Our twenty-first century Jane is still undead and living in Brakeston, a small university town in upper-state New York. The success of her novel Constance has changed her life considerably. In 1796 she may have wished to “write for Fame, and without any view for pecuniary emolument,” but now she has both as Jane Fairfax bestselling author. Her fans are arriving by the bus load and camping on her door step, a Hollywood movie crew has descended upon her hometown to film a glitzy star-studded version of her latest novel, and the hope of her next books success has garnered a fat advance. Life sounds pretty good, but not if you are a 235 old vampire who has thrived on anonymity and resisted advancing your powers in the undeadly arts.
Attempting to manage her life sensibly, she has promoted her friend and assistant Lucy to run her bookstore, Flyleaf Books, and welcomed her former lover George Byron (who also turned her) back into her life as a mentor. He is helping Jane to “develop her powers instead of run from them” in case “Our Gloomy Friend,” that pesky Bronte woman should make good on her threats. Her love-life is just where she wants it keeping patient boyfriend Walter in a holding pattern, and the town folk are none-the-wiser of her undead condition. With money, fame, friends and love in ones life, what’s to worry? Plenty. Walters Jewish mother Miriam arrives from Florida expecting her to convert, Jessica, her new demanding editor thinks she is an untalented plagiarist who should be writing a novel as good as Valley of the Dolls, and a vampire attack on one of the movie actors has Jane and Byron pointing fingers at one another. The challenges of keeping her true identity a secret, mastering her vampire skills, and the looming threat of another throw-down with an adversary from the past have her as distracted as Mrs. Bennet on her last nerve.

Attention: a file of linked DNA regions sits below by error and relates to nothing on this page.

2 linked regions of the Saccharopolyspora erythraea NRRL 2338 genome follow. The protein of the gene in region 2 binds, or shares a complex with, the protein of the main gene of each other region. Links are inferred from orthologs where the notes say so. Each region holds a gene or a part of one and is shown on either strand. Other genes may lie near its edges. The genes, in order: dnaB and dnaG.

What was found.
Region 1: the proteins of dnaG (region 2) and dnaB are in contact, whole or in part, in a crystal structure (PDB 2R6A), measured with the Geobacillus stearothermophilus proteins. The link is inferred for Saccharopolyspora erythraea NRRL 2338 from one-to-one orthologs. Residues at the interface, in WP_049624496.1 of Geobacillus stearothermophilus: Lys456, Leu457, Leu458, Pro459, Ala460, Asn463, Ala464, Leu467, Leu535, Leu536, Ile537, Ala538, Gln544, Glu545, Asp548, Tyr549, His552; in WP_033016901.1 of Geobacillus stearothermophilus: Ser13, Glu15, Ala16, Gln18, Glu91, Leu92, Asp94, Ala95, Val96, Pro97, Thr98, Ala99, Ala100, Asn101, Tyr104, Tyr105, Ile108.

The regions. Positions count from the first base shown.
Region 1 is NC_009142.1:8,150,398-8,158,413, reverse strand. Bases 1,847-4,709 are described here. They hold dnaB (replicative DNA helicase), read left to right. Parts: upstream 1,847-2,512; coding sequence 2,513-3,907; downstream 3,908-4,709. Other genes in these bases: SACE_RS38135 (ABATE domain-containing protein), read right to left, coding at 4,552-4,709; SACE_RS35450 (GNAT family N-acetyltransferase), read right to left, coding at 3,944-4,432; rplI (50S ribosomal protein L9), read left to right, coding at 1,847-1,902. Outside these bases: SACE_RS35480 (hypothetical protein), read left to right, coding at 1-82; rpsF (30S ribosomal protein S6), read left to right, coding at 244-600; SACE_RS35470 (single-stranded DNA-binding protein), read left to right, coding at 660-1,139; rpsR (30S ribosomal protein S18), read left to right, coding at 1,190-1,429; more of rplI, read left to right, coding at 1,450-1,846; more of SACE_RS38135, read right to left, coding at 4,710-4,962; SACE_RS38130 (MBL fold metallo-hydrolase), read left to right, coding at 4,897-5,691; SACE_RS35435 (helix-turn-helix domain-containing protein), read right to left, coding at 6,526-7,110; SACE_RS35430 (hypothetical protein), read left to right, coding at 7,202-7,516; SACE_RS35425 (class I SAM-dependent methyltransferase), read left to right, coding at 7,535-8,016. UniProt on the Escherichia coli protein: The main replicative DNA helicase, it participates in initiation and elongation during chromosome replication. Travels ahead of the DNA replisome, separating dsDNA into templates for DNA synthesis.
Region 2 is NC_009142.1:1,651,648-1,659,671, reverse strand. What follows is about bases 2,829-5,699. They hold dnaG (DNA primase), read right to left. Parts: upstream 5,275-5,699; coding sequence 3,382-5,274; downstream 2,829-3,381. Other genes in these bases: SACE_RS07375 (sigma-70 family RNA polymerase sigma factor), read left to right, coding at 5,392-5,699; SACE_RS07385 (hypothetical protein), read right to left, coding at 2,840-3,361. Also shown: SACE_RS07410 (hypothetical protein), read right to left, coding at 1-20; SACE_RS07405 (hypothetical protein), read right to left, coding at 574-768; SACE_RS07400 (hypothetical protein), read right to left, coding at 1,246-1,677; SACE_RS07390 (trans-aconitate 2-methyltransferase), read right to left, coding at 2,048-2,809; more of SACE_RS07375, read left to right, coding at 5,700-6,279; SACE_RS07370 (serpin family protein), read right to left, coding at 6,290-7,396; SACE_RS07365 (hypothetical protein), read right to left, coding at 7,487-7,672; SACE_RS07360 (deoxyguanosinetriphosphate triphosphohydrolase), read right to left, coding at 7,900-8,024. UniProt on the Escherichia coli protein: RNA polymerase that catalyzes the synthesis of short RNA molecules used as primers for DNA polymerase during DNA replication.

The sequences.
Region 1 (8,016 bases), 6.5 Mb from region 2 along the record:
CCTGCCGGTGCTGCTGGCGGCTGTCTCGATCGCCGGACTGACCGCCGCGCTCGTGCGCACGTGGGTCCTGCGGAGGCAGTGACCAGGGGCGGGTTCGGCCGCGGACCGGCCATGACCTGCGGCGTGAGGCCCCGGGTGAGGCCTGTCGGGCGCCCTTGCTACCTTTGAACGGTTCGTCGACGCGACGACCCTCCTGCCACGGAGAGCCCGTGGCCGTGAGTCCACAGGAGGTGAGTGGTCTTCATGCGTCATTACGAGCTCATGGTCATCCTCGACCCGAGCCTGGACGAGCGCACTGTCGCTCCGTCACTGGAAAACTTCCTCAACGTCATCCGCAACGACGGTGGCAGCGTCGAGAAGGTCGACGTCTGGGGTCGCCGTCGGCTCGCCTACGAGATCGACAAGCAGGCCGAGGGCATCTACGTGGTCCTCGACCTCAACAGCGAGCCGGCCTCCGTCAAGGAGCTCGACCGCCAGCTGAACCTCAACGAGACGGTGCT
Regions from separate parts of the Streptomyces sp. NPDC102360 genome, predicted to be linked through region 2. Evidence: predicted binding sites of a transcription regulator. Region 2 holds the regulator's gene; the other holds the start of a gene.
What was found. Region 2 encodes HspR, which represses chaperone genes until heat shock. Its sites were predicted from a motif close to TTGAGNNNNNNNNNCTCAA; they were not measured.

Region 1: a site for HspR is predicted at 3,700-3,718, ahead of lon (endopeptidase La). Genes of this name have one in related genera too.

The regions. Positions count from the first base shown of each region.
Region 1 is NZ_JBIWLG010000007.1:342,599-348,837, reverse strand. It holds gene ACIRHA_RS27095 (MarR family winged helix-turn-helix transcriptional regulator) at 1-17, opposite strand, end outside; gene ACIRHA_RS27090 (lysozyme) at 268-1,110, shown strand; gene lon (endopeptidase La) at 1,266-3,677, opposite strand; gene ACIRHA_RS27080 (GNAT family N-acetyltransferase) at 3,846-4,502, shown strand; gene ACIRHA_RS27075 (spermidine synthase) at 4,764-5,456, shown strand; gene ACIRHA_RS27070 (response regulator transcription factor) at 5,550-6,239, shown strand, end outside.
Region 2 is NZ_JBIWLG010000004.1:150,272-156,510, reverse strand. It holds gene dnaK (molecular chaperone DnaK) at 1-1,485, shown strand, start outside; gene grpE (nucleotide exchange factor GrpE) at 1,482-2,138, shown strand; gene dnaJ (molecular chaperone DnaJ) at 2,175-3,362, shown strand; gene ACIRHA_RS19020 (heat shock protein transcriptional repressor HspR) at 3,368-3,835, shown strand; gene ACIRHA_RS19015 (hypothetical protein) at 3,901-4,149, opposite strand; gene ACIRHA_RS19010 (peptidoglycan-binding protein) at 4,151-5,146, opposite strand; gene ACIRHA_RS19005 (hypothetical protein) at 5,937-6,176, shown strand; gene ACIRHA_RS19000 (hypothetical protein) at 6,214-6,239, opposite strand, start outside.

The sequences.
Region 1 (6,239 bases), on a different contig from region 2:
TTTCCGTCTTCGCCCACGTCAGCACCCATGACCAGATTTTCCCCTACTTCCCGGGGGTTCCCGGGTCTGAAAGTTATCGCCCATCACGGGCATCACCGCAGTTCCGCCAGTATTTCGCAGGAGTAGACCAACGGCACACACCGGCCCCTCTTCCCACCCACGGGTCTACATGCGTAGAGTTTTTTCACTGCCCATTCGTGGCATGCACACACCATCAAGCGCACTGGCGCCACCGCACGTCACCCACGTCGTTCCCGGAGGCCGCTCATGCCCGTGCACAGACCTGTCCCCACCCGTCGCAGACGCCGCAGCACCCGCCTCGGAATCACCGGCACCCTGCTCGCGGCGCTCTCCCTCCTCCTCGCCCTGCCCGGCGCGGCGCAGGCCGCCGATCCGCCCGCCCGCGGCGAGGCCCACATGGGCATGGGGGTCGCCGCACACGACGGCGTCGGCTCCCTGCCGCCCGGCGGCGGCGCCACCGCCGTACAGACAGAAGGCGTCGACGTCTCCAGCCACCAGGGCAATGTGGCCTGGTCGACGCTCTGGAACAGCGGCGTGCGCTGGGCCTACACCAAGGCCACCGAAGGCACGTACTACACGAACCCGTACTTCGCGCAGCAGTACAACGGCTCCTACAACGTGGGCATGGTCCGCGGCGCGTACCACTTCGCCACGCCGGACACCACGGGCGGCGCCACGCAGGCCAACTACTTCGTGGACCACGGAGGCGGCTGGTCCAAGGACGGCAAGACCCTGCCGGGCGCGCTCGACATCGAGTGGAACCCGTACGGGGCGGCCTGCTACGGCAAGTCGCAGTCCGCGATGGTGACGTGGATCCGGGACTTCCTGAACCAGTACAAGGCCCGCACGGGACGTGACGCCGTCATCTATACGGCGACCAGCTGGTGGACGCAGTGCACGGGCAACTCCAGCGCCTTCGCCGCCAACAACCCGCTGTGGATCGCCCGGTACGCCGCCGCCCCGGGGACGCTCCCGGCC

After the third chapter we remembered why we enjoyed the first novel in this series so much. Michael Thomas Ford is a wicked wit with a scoop of irony on top; a devilish combination that Austen whipped up and has been wowing us with for centuries. The premise of Jane Austen as a vampire is wacky – totally – but after we had been swept up in the frenetic pace, hilarious characters and outrageous parody, we were laughing out loud and startling our cats. Spirited, diverting and impertinent the “conceited independence” of this author knows no bounds. Watch out for a vicious three-legged Chihuahua, Ted and Ned the gay and straight, vampire and mortal, identical twins that we could never tell apart (nor could anyone else), eye rolling one liners by Lord Byron, a deranged vampire turned book reviewer (gulp), a surprise vampire hunter that is too close to home, and a poke at you gentle reader, if you are as inclined as we are to visit Jane Austen blogs and go to conventions in period costume! Our only quibble, and it is more of disapprobation, is that on more than one occasion we wanted to yell at this twenty-first century Jane Austen to find her inner Elizabeth Bennet or channel her Mary Crawford and get past the rag-doll syndrome that she was trapped in. It was almost all happily resolved by the end – like any Jane Austen novel should be – but we won’t tell. Of course Ford has left some plot points dangling that will, we hope, be addressed in book three, Jane Vows Revenge.
Is there always another chance at happiness? Are we bound to our past, or do “we all have the power to create heaven onA Cheeky comedy with a message
Is there always another chance at happiness? Are we bound to our past, or do “we all have the power to create heaven on earth, right here, right now?” Important questions heroine Jane Mansfield must come to acknowledge and understand in Rude Awakenings of a Jane Austen Addict, Laurie Viera Rigler’s parallel story to her best selling novel, Confessions of a Jane Austen Addict.